Predictors of operative time during radical retropubic prostatectomy and robot-assisted laparoscopic prostatectomy

To better predict operative time using patient/surgical characteristics among men undergoing radical retropubic prostatectomy or robot-assisted laparoscopic prostatectomy in order to achieve more efficient operative scheduling and potentially decrease costs in the Veterans Health System.

We analyzed 2619 men treated with radical retropubic prostatectomy (n = 2005) or robot-assisted laparoscopic prostatectomy (n = 614) from 1993 to 2013 from six Veterans Affairs Hospitals in the Shared Equal Access Regional Cancer Hospital database. Age, body mass index, race, biopsy Gleason, prostate weight, undergoing a nerve-sparing procedure or lymph node dissection, and hospital surgical volume were analyzed in multivariable linear regression to identify predictors of operative time and to quantify the increase/decrease observed.

In men undergoing radical retropubic prostatectomy, body mass index, black race, prostate weight and a lymph node dissection all predicted longer operative times (all P ≤ 0.004). In men undergoing robot-assisted laparoscopic prostatectomy, biopsy Gleason score and a lymph node dissection were associated with increased operative time (P ≤ 0.048). In both surgical methods, a lymph node dissection added 25-40 min to the operation. Also, in both, each additional operation per year per center predicted a 0.80-0.89-min decrease in operative time (P ≤ 0.001).

Overall, several factors seem to be associated with quantifiable changes in operative time. If confirmed in future studies, these findings can allow for a more precise estimate of operative time, which could decrease the overall cost to the patient and hospital by aiding in operating room time management.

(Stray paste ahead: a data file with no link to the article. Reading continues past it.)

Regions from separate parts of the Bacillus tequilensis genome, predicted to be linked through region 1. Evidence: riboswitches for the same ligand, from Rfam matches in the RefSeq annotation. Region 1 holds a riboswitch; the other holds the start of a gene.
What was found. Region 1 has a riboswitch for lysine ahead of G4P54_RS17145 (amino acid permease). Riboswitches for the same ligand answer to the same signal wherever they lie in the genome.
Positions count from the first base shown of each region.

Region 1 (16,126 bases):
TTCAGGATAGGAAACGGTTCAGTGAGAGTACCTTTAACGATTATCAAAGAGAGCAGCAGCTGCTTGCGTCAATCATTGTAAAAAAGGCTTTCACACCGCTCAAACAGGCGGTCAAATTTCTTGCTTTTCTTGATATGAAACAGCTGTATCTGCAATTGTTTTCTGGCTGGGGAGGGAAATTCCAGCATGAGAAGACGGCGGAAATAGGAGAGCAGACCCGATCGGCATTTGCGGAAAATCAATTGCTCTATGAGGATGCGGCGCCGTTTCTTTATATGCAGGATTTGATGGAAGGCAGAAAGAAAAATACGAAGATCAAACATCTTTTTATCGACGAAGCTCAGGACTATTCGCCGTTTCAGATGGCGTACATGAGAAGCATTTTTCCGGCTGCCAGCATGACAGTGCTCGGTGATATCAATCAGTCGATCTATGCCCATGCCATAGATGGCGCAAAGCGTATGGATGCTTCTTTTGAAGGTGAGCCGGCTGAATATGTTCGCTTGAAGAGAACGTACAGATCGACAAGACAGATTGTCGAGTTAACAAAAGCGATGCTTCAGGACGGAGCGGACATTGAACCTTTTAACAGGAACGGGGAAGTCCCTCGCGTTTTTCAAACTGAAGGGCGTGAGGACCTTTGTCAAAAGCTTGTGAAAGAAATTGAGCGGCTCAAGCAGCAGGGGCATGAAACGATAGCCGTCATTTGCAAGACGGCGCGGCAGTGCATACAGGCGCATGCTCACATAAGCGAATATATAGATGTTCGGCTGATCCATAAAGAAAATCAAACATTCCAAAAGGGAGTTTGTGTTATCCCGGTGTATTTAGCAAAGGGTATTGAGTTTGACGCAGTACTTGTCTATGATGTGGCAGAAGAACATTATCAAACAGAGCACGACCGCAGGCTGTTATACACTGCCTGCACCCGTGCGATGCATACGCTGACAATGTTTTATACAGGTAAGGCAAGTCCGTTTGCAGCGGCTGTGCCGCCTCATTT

International journal of urology : official journal of the Japanese Urological Association. 2017 Jul 11 [Epub ahead of print]

Ross M Simon, Lauren E Howard, Daniel M Moreira, Martha K Terris, Christopher J Kane, William J Aronson, Christopher L Amling, Matthew R Cooperberg, Stephen J Freedland

Department of Urology, University of South Florida College of Medicine, Tampa, Florida, USA., Department of Biostatistics and Bioinformatics, Duke University School of Medicine, Durham, North Carolina, USA., Department of Urology, University of Illinois, Chicago, Illinois, USA., Urology Section, Division of Surgery, Veterans Affairs Medical Center, Augusta, Georgia, USA., Division of Urology, Department of Surgery, University of California at San Diego Medical Center, San Diego, California, USA., Urology Section, Department of Surgery, Veterans Affairs Medical Center of Greater Los Angeles, Los Angeles, California, USA., Department of Urology, Oregon Health and Science University, Portland, Oregon, USA., Department of Urology, University of California at San Francisco, San Francisco, California, USA., Urology Section, Veterans Affairs Medical Center, Durham, North Carolina, USA.